THE proper preparation of the gilt is the key to her successful integration in the herd for both longevity and productivity. A trend seems to be appearing in Denmark that gilts are being fed ‘too well’ and subsequently going into the mating unit with too little back fat coverage and paying for it later on, with the term being they are ‘thin-fat’.
That is, from their body condition it is assumed they are in the correct condition for mating, but are actually too heavy and too lean.
It is common in Denmark to house young gilts as you would slaughter pigs, especially in the quarantine unit upon receiving them from the breeding supplier.
As a result, it is also common to feed them with the same finisher diet, which is where the problem begins. A common misconception is the additional protein requirements will benefit the gilt, giving her an ‘extra’ good start to life, however, it is actually the opposite, costing the farm both in an expensive diet for the extra protein and the drop in reproductive capacity of the gilts following their first parity.
The DanBred genotype has been selected for lean meat deposition for many years, which is ideal for the slaughter pig, however, requires management for the breeding animal. Restricted feeding is always the recommended strategy for DanBred gilts to prevent too high a growth rate, with the only exception being when she is flushed seven to 10 days prior to insemination.
Feeding too much protein in the diet will mean she is laying down this extra protein as muscle rather than fat, which she needs for body condition at her first mating and subsequent lactation. The current DanBred recommendations are gilts should be between 12-15mm and 130-150kg at their first mating.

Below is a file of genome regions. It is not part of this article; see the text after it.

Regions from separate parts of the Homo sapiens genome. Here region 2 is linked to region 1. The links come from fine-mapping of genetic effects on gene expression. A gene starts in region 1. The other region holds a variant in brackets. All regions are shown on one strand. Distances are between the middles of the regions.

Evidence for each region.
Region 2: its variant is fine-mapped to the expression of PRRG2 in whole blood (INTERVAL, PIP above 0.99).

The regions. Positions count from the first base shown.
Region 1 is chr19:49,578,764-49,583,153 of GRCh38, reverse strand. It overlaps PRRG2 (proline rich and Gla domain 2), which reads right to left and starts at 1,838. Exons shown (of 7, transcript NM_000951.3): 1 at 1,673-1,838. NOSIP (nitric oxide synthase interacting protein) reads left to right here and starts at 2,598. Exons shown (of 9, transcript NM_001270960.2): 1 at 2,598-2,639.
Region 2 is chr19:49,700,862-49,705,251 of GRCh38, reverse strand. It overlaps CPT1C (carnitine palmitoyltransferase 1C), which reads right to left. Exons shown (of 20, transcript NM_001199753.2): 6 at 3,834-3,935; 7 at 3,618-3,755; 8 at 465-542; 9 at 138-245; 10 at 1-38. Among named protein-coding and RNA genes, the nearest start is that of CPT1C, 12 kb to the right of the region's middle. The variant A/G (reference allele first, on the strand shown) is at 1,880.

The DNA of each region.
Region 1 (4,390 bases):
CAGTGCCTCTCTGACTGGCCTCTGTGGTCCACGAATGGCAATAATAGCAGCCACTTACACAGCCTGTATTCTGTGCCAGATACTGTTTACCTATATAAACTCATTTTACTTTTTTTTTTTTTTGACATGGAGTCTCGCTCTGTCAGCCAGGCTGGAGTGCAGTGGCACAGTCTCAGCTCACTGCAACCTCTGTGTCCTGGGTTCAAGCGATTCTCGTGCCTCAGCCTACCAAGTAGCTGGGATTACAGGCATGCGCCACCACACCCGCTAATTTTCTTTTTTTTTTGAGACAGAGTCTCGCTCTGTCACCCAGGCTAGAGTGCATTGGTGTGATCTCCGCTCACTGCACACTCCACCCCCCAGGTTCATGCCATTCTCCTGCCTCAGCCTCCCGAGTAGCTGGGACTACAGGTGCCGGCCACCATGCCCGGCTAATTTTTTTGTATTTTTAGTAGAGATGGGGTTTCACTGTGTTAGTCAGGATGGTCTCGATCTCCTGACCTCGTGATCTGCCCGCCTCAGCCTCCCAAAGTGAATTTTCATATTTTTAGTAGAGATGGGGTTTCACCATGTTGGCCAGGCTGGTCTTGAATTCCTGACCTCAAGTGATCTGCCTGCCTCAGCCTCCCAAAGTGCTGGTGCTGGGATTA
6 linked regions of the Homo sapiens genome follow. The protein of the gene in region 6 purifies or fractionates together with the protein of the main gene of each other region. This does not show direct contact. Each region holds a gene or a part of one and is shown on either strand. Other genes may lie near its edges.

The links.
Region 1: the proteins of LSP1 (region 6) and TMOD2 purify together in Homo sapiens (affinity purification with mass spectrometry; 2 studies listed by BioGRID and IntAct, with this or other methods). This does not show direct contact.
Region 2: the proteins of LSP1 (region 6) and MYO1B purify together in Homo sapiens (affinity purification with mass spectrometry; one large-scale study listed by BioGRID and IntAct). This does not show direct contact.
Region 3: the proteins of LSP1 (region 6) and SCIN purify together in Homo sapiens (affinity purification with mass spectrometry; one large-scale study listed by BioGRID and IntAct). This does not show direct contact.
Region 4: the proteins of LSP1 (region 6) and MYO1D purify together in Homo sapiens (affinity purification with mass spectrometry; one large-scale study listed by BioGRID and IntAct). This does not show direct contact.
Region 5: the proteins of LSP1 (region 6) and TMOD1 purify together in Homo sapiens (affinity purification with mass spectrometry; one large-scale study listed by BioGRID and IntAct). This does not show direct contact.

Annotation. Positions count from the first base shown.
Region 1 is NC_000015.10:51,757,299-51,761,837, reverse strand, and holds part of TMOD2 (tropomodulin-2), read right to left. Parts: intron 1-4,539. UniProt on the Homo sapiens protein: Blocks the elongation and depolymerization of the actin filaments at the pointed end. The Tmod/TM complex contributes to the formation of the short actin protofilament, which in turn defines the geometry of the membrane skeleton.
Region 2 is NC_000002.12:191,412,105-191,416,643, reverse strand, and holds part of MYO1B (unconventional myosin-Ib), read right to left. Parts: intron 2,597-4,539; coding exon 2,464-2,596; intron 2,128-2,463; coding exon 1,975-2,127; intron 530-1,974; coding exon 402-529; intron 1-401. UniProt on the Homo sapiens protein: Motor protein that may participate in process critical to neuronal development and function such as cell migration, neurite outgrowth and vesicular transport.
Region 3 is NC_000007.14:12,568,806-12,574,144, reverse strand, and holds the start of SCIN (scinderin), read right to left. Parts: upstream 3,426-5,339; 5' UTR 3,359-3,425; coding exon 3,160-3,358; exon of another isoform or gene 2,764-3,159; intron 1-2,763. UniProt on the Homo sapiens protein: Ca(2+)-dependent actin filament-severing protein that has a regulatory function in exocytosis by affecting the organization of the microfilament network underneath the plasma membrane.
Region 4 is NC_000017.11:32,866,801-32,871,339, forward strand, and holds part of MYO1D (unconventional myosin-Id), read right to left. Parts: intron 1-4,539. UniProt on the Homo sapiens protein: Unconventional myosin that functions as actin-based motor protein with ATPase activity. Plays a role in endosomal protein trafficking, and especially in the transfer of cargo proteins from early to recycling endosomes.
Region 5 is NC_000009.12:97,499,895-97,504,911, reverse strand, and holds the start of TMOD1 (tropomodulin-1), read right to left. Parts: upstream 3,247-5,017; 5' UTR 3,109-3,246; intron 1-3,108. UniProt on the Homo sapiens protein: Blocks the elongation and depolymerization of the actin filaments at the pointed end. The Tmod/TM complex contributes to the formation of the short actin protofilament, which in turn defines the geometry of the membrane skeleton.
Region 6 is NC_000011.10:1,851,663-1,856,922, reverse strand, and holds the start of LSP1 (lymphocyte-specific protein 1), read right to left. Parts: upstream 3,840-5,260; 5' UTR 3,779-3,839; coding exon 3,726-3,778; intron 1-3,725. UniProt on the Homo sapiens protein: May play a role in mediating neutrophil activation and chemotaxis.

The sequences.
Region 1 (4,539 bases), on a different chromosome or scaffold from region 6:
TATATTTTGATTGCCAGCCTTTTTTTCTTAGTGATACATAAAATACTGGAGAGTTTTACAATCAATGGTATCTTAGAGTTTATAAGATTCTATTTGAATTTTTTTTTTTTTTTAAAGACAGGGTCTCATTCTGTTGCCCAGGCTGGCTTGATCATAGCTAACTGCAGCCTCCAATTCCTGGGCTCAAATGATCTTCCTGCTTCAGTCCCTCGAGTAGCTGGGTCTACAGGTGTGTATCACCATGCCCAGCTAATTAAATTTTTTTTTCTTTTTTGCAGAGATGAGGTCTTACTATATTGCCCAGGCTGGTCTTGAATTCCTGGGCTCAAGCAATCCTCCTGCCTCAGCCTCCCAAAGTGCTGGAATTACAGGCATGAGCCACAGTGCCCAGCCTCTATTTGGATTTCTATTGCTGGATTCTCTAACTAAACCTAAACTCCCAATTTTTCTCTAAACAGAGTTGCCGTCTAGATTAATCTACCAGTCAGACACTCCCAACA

This should be when they are 230-250 days old and at their second or third heat. If they have less fat coverage at the first mating, their chance is significantly increased that they will be removed from the herd at parity 2 or 3, costing the business money, as sows are typically not profitable until their third parity.
It is not enough to rely on a visual body condition score alone as an indicator of the fat coverage in any animal – particularly in the gilt. If you cannot measure it, it cannot be managed! Back fat depth is commonly measured in Danish sow herds via a small handheld reader as a way to assign the sows to the correct gestation feeding curve, and is beginning to be used more in gilt preparation.
The measurement should be taken at the P2 site, which is 7cm from the spine at the last rib. With the correct feeding adjustment, the herd can see an increase of 1mm of fat coverage in four weeks – so results can be seen quite quickly. To have high longevity and litter size, gilts need to be managed from when they are selected to be in the correct body condition at their first mating.
This is easily achieved by ensuring they are on the correct feeding curve and regularly measuring the backfat depth. Sows should be kept in the herd until at least parity 6 and the only way that will happen is if they are set up correctly from the beginning.